Confronting Ghana’s Problems: Indiscipline – Part I By Dr Michael J.K. Bokor

One of the major problems that many Ghanaians have complained about but which no serious effort is being made to solve is indiscipline at all levels in our national life. Considering the current heightening of acts of indiscipline, especially among the country’s politicians, one can safely draw the conclusion that indiscipline has now become a major negative factor that is creating tension in the body politic. Ghanaians have to tackle this problem to prevent any crisis in the near future. No viable democracy can endure in an atmosphere of indiscipline.

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There are many reasons why we should be alarmed at the uptick in indiscipline at all levels in our national life. There is too much indiscipline at all levels. In households, educational institutions, public and private sectors, political parties, traditional institutions, religious establishments, security services, government circles (the Legislature, Executive, and Judiciary)—everywhere! On the roads and streets in the cities, towns, and villages, indiscipline prevails. How can we make any progress if we allow indiscipline to adversely affect our lives and institutions?


Many instances of indiscipline have occasioned politicking in the country. Misconduct on the part of government functionaries, judges and others in the Judiciary, and MPs and others in the Legislature confirm that indiscipline is not limited to specific segments of national life. It is everywhere, manifesting in many forms, especially through the manipulation of the systems for personal benefit. This manipulation is given the name “bribery and corruption,” which no one seems to be interested in tackling.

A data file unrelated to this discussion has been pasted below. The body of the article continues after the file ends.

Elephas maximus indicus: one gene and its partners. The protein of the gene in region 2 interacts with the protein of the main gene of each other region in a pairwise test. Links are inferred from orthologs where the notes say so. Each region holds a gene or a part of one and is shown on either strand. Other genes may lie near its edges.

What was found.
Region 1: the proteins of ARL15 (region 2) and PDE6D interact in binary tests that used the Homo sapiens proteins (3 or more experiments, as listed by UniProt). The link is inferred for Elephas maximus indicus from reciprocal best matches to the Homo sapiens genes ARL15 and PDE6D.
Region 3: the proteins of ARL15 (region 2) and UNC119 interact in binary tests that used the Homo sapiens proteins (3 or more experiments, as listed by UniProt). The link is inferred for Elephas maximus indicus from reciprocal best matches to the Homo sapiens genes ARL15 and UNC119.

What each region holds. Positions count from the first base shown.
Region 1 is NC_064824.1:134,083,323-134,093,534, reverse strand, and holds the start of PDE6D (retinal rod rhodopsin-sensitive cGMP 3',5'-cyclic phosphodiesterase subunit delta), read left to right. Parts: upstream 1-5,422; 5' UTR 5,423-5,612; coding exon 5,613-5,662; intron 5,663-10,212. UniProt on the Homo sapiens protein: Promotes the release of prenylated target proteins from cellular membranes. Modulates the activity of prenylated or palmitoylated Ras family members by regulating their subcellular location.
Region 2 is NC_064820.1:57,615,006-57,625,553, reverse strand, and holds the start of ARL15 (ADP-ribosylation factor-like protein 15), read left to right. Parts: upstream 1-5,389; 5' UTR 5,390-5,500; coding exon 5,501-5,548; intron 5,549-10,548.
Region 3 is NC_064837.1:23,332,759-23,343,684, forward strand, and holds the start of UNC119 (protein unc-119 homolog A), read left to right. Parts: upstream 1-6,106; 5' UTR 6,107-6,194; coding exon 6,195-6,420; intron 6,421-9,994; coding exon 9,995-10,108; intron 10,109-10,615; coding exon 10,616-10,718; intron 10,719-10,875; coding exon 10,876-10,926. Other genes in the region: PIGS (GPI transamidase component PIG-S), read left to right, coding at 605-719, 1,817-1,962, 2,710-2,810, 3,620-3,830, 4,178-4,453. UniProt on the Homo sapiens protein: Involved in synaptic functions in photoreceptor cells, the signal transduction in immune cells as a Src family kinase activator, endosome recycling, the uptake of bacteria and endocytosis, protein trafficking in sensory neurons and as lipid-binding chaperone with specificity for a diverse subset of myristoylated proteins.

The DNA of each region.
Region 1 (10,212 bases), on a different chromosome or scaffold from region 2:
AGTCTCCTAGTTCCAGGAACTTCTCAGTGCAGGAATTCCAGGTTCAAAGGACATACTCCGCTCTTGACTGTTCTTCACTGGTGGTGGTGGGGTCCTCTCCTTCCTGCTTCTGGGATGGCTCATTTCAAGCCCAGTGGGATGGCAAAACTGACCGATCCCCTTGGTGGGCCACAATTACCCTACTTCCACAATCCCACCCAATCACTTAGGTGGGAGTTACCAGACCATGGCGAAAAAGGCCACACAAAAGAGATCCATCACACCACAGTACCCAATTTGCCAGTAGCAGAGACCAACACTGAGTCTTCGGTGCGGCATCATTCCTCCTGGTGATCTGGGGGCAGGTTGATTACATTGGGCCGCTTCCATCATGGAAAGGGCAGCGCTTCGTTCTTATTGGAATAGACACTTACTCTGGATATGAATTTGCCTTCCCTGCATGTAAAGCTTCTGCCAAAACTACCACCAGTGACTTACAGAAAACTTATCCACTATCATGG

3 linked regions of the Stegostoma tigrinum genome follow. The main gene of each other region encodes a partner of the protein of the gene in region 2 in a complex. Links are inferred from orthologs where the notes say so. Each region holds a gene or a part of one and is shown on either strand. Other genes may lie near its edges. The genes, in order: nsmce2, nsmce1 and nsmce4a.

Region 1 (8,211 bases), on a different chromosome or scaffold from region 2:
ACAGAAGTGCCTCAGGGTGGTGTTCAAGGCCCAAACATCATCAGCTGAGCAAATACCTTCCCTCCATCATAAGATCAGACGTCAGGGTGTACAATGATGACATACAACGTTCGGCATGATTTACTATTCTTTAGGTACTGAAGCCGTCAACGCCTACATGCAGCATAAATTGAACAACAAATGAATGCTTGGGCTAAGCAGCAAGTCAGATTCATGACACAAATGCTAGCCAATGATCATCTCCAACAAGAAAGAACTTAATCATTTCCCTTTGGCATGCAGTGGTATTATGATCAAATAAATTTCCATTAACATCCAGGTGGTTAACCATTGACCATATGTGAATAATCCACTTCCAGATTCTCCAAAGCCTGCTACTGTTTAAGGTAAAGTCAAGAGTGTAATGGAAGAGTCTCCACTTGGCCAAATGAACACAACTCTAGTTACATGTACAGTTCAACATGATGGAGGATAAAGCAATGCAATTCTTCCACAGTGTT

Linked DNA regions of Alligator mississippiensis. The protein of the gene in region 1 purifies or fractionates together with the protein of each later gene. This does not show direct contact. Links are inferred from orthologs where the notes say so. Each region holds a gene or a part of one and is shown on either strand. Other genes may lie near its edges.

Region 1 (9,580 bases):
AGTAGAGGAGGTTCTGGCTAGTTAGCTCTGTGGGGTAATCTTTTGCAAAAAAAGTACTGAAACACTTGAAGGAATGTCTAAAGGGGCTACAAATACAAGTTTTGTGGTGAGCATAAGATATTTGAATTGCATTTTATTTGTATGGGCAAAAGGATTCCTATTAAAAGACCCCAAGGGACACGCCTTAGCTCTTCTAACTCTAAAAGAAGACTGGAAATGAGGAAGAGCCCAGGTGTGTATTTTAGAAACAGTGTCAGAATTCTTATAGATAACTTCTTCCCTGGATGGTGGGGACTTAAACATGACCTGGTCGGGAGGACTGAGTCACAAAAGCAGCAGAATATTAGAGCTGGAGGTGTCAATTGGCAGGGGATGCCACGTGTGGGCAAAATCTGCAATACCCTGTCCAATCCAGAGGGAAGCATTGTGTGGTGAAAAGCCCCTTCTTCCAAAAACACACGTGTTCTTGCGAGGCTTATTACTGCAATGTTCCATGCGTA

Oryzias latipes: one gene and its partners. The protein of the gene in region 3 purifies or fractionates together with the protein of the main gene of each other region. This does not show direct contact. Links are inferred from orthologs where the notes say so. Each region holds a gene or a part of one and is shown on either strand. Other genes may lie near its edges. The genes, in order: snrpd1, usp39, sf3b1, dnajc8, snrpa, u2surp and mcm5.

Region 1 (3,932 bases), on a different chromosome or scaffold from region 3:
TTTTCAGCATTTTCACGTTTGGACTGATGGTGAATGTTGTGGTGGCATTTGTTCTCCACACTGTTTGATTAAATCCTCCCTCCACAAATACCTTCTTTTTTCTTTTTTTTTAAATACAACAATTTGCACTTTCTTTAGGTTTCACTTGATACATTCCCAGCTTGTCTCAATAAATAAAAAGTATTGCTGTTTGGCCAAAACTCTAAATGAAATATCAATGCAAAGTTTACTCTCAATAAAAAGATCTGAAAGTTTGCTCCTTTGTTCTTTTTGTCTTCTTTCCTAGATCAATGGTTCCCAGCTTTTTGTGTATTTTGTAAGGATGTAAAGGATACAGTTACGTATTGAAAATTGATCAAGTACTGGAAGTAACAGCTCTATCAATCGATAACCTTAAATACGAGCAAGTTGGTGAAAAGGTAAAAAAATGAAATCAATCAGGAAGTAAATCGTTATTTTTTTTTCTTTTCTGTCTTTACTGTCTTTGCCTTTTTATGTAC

The zeal with which our politicians bad-mouth each other and their opponents is particularly alarming. I will be brazen to say that the relations between and among the different political camps is sour because of indiscipline. Our politicians have thrown caution to the wind and unashamedly use insults, provocative fabrications as well as the peddling of rumours and damaging half-truths and naked lies in a vain attempt to undercut each other or those they consider as “impediments.”

Some of those instances of indiscipline have become obnoxious, not only because they are damaging but because they don’t provide any inspiration for tackling serious national problems. Of all the instances of indiscipline at the political level, the attitude toward the President (J.E.A. Mills) and his government is the worst. And that attitude has been displayed by none other but a group of people led by the President’s own party activists under the control and guidance of former President Rawlings.

We have heard the insults and ill-conceived lies that they’ve hurled at President Mills to such an extent as to project him in a very bad light. This smear campaign is a clear manifestation of how intractable indiscipline is.

Still within the NDC, some government appointees can’t control themselves and also fall prey to this problem of indiscipline as they make unguarded utterances to hurt others.

Then, politicians outside the NDC have taken a leaf from what Rawlings and his group have been doing to make utterances that boil down to nothing but outright indiscipline. Calling the President by all kinds of names and imputing to him acts that he hasn’t been proved to have committed reflects indiscipline. The NPP MP for Bimbilla, Dominic Ntiwul, for instance, has made an allegation that beats common sense and portrays indiscipline. By alleging that President Mills won the Presidential elections because of the “ring” he had won and wondering why he has stopped wearing it since then is a mark of abysmal indiscipline if not paralyzing stupidity. Many of such utterances fly about.

Then again, this name-calling and the casting of insinuations and aspersions against the high office of the Presidency seems to be the main political tool being used. The National Chairman of the NPP, Jake Obetsebi-Lamptey, thinks that President Mills is a “hypocrite” just as the faction in the NDC opposed to the President have labelled him variously as a “coward,” a “sycophant,” a “wicked and divisive man,” an “incompetent man,” and many more. Others see him as a “thief” without bothering to provide any evidence.